The central tenet of the piece is what leeway being of a certain social class allows in standards of behaviour and their concomitant accountability. "Rich knobs and privileged arseholes can afford to be bonkers" is how Tucker fruitily phrases it, and when the police are given a choice between opting for the Marx reading Butler "1% own 50% of property in this country" or the Lord of the Manor in a crime being investigated on the estate they arrest Tucker. Jack states it as "what would be considered insanity in a tradesman is merely eccentricity in a Lord". Psychiatry comes in for a drubbing as Jack's normal phase after the cure includes his maiden speech to the House of Lords where he bemoans the fact that 'We've forgotten how to punish", as a result of "No flogging, no hanging we have rising lawlessness" and to an ecstatic audience he expounds on his wanting capital punishment bought back, in line with the Christian belief on an Old Testament God, 'The Lord that smiteth". No God of love here. Barnes makes it plain that Jack's madness is a problem in a system that posits breeding above everything else, and his baby son's cry at the end to indicate that Jack's tainted bloodline will continue is a macabre and chilling sound indeed.
O'Toole makes the most of the showy part, pushing the limits of what it will take and wringing every drop out of it, bravura acting and it won him another Academy Award nomination. The support cast is up to the usual reliable standard of British theatrical excellence, with Alastair Sim making a great fist of the batty Bishop and Andrews memorable in his cameo as Ralph. Arthur Lowe s marvellous as the tippling, profane butler, the antithesis of his straight laced and much loved Dad's Army character. Australian actress Coral Browne is great as the acerbic and pragmatic Lady Claire, finding her pleasures wherever she can.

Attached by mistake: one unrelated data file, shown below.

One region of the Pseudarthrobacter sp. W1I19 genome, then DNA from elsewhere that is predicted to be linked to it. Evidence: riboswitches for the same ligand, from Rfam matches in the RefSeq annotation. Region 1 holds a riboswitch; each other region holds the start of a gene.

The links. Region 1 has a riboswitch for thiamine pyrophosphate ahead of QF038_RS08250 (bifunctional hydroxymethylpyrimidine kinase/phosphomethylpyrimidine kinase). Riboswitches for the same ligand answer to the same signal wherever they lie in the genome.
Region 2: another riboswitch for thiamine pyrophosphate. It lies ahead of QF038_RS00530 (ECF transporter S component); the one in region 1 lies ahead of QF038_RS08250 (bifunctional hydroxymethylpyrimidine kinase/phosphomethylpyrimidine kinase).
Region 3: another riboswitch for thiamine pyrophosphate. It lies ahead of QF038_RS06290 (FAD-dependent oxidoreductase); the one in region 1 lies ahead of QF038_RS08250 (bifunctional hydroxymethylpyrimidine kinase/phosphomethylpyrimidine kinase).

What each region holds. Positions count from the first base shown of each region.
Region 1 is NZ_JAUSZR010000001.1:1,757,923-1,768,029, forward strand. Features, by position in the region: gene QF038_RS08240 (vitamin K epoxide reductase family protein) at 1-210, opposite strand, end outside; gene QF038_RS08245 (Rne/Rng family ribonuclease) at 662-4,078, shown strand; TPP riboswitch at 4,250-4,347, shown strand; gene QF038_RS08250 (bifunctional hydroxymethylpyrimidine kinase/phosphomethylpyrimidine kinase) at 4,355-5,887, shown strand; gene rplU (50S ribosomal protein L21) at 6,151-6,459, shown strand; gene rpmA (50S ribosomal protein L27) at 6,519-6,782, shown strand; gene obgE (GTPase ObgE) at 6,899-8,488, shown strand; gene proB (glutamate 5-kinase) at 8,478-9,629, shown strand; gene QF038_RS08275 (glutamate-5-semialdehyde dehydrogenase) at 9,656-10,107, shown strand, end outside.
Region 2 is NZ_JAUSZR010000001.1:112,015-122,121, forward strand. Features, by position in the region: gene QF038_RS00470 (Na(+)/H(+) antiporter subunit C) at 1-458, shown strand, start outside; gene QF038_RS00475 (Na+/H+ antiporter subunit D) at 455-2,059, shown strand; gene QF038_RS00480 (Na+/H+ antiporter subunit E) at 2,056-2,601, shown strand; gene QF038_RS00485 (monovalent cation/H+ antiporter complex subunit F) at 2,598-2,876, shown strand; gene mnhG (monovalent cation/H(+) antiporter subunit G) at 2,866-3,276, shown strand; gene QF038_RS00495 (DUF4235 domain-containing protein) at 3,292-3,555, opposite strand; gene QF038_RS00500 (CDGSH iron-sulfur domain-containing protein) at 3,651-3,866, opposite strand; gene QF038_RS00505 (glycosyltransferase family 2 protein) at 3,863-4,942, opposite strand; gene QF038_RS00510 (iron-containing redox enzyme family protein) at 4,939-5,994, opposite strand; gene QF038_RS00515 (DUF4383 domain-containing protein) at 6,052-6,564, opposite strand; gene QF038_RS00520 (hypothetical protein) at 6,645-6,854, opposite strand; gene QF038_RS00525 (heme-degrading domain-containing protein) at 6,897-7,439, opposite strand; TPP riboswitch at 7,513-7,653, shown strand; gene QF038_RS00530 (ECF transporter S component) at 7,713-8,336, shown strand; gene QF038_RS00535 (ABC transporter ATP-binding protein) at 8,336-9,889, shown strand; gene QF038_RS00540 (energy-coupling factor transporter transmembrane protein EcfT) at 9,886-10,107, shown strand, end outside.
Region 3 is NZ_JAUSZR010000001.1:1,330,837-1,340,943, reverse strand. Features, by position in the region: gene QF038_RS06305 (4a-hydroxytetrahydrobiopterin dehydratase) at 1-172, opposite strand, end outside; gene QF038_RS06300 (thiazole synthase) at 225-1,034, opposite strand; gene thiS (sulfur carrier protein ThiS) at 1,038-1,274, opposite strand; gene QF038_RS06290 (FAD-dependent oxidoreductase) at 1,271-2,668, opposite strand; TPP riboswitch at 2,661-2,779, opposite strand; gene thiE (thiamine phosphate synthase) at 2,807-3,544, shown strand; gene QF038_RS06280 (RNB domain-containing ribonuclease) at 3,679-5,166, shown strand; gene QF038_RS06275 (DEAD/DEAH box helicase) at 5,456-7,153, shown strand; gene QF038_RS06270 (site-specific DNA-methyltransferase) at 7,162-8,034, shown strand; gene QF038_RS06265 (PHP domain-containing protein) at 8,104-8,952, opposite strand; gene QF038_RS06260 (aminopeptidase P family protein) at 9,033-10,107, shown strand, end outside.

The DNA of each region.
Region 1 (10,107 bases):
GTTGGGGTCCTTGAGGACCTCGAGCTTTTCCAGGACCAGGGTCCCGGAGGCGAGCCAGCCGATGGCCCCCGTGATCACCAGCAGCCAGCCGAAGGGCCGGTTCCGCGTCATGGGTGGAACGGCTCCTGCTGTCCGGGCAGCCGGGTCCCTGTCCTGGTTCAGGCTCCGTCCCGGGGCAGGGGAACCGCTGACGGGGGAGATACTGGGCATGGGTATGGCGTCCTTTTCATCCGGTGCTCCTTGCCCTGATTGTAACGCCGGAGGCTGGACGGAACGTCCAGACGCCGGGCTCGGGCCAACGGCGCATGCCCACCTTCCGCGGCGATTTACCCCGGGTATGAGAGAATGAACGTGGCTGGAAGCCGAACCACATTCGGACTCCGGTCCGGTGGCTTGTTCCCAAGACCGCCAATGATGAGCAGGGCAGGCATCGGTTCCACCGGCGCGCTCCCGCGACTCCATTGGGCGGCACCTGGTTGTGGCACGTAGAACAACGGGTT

Medak uses the theatricality of the piece as a strength, expanding it outwards when needed but letting the actors have free range to expressing the lines, as the language is the key point of the sprawling and incisive text. He opens it up to incongruous musical numbers, in a way that would be used in many a Dennis Potter piece in later years. The visual decay he includes in elements of the House of Lords scene is also an effective underlining of a system in decay. The play was written in a post 'kitchen sink' and 'Angry young man' era of British theatre, where the concerns of the counter culture and the remnants of 'swinging London' made the anything goes, post-modernism of the piece possible in ways it could not have been before.
The Ruling Class is wildly satiric, surreal, anarchic and also darkly humourous, a bold attempt at tilting at the establishment in an era where many a writer thought they were going to change the world. Tucker's figures of who owns what are now markedly out of date, the 1% now own more than 90% of the wealth in most western countries, and since Barnes wrote the play the rich have gotten richer and the poor poorer. And a church founded by the followers of a mystical and mythical aesthete called Jesus, who preached poverty and love, is amongst the wealthiest institutions on the planet. The more things change?